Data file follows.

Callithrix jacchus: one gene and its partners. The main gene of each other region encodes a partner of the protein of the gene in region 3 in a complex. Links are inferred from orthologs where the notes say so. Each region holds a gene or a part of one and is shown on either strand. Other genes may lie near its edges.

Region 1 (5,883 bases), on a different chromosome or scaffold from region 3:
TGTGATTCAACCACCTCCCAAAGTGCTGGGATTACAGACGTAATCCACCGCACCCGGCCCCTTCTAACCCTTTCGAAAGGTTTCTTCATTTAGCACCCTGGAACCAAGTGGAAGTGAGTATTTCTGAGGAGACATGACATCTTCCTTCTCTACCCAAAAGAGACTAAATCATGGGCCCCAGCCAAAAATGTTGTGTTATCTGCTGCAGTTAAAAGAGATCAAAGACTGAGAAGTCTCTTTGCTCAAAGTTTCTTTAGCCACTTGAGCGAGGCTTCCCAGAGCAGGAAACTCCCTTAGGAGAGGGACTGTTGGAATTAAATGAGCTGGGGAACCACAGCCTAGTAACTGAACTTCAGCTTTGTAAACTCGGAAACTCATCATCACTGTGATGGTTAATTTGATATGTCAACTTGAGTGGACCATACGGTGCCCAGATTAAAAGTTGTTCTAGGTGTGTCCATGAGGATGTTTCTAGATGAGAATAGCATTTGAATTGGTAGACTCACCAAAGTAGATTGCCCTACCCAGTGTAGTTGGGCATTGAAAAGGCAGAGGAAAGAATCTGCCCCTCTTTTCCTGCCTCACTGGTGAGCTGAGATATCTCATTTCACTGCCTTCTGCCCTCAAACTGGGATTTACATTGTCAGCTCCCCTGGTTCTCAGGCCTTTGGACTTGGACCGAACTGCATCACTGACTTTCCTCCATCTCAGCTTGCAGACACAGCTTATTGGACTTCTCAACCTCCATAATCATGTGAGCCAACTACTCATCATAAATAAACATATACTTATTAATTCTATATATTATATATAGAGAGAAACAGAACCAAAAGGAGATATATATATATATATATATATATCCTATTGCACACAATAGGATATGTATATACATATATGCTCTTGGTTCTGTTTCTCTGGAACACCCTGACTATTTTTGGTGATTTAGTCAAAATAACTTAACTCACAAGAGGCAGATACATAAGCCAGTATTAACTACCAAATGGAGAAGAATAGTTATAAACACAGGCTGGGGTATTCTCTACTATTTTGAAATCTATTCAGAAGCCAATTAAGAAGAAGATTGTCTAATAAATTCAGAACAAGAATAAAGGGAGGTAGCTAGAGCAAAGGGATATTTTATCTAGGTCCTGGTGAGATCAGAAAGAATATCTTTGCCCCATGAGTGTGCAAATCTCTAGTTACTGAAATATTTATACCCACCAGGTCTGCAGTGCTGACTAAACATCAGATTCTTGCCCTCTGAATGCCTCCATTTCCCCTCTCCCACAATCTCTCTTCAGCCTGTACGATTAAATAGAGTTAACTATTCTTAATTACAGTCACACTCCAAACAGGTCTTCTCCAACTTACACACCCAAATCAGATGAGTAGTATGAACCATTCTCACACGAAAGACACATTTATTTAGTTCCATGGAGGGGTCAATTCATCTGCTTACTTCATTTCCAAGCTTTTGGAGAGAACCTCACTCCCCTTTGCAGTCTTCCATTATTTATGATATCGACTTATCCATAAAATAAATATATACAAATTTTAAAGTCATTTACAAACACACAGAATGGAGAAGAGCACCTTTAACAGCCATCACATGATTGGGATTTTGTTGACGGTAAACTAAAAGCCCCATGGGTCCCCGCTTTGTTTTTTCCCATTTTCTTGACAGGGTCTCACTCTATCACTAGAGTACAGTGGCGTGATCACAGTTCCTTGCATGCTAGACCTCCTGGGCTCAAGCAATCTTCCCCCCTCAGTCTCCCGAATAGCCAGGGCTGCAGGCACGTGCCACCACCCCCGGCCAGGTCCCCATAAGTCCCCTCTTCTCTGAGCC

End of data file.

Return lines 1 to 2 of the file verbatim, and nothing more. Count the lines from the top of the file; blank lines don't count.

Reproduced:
Callithrix jacchus: one gene and its partners. The main gene of each other region encodes a partner of the protein of the gene in region 3 in a complex. Links are inferred from orthologs where the notes say so. Each region holds a gene or a part of one and is shown on either strand. Other genes may lie near its edges.

Region 1 (5,883 bases), on a different chromosome or scaffold from region 3: